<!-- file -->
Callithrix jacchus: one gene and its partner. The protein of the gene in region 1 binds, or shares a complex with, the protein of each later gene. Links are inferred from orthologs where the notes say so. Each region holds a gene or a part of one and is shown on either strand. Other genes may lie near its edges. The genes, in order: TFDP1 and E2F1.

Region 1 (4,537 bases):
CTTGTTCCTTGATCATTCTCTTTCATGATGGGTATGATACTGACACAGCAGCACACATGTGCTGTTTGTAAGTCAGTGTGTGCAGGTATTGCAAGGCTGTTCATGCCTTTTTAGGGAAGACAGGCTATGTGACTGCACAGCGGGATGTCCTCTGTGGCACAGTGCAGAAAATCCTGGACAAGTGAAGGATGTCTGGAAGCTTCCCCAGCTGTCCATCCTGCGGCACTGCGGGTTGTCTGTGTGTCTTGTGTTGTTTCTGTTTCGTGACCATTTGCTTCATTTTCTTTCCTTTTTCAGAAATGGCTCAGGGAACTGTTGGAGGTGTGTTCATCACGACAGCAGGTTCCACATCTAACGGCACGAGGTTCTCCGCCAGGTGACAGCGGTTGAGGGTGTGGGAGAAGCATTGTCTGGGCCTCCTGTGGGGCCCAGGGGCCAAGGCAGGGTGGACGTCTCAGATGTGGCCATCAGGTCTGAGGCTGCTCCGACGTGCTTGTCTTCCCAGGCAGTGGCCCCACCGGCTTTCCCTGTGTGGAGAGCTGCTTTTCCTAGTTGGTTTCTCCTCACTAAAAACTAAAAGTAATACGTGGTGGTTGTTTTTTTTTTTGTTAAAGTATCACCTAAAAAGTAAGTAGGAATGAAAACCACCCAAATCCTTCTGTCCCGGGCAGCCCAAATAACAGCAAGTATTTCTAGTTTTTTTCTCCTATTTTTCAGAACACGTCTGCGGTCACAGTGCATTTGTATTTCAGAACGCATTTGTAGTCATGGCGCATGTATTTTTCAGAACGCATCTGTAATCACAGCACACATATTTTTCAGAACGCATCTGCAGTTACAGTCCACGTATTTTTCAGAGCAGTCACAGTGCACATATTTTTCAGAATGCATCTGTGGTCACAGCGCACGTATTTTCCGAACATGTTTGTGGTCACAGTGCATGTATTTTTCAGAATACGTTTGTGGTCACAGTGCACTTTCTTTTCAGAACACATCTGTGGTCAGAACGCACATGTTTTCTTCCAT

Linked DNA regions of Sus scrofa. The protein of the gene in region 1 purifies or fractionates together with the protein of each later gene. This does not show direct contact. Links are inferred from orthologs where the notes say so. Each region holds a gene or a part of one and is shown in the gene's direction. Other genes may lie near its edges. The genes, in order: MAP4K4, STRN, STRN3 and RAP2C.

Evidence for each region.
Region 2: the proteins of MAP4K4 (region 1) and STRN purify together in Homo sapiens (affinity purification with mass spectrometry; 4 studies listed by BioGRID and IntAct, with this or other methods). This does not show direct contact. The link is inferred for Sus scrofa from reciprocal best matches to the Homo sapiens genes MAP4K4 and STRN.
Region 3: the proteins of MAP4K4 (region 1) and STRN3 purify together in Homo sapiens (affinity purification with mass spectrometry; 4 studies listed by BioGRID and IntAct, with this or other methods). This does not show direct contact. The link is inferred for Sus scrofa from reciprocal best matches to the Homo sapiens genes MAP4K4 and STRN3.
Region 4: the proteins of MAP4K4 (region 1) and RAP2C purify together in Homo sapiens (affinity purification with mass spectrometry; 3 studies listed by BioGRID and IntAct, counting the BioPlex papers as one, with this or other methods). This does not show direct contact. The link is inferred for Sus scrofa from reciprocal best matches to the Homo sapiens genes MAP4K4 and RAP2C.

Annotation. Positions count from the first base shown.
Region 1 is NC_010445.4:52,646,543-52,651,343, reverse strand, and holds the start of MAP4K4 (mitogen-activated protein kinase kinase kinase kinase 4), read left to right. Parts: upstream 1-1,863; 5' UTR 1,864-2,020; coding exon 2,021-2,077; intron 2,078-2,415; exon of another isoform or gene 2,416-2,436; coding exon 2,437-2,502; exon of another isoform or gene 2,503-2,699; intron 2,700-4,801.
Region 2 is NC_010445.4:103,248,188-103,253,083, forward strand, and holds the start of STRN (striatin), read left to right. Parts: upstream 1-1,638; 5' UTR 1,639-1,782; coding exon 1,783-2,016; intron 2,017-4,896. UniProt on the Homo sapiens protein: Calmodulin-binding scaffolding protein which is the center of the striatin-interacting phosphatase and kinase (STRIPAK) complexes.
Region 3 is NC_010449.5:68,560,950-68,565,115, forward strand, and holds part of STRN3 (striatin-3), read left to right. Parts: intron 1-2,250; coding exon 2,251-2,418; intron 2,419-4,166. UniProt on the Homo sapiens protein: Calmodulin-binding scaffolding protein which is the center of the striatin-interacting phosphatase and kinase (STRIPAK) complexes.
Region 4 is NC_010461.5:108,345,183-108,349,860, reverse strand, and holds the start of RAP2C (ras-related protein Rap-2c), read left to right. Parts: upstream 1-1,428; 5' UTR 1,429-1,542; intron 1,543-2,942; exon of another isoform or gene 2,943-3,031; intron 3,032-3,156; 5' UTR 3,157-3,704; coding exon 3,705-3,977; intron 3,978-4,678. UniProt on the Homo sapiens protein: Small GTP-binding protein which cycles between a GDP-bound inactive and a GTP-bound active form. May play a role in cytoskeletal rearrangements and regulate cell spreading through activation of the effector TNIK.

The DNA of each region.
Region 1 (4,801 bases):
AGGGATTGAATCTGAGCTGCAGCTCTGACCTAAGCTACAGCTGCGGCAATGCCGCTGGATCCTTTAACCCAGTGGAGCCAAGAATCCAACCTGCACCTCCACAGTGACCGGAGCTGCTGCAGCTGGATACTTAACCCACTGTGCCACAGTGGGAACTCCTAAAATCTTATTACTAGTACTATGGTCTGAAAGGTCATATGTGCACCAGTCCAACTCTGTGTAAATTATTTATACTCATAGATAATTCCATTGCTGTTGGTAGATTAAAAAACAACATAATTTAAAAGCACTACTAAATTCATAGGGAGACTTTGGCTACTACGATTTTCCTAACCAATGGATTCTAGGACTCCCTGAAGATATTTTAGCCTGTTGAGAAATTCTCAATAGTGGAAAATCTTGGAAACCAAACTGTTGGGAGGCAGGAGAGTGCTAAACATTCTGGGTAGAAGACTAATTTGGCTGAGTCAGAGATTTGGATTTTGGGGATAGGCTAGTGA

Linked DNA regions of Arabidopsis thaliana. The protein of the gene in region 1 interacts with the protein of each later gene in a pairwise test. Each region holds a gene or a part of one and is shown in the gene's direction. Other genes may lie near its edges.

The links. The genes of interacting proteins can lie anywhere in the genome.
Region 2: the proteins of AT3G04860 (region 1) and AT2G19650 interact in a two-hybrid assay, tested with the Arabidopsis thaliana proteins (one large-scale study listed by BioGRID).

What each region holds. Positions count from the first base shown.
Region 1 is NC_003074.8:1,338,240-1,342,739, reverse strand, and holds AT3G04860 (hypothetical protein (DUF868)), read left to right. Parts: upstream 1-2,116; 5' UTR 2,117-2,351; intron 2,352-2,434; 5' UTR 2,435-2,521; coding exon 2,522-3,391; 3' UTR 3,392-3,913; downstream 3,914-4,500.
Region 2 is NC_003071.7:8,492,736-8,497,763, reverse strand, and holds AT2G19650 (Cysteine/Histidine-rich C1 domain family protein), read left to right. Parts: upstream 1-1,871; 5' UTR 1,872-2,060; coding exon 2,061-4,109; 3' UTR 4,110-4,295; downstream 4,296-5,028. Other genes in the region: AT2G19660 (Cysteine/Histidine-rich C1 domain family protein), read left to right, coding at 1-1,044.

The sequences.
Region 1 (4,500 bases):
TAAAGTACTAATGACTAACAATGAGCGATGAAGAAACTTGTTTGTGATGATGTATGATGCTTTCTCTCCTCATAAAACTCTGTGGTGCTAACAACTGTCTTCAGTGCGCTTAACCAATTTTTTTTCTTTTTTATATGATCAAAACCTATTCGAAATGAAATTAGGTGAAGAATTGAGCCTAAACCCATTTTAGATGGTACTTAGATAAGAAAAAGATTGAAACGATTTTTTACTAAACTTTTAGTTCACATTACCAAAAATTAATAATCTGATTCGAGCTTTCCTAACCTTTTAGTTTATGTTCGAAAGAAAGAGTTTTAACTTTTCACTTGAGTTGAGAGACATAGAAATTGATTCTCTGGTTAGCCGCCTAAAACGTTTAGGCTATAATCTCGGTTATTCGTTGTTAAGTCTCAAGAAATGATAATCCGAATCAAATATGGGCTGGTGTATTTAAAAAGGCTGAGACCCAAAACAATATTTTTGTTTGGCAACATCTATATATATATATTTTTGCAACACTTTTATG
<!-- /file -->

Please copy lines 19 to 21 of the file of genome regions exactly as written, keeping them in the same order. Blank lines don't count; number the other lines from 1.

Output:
Region 2: the proteins of AT3G04860 (region 1) and AT2G19650 interact in a two-hybrid assay, tested with the Arabidopsis thaliana proteins (one large-scale study listed by BioGRID).

What each region holds. Positions count from the first base shown.
Region 1 is NC_003074.8:1,338,240-1,342,739, reverse strand, and holds AT3G04860 (hypothetical protein (DUF868)), read left to right. Parts: upstream 1-2,116; 5' UTR 2,117-2,351; intron 2,352-2,434; 5' UTR 2,435-2,521; coding exon 2,522-3,391; 3' UTR 3,392-3,913; downstream 3,914-4,500.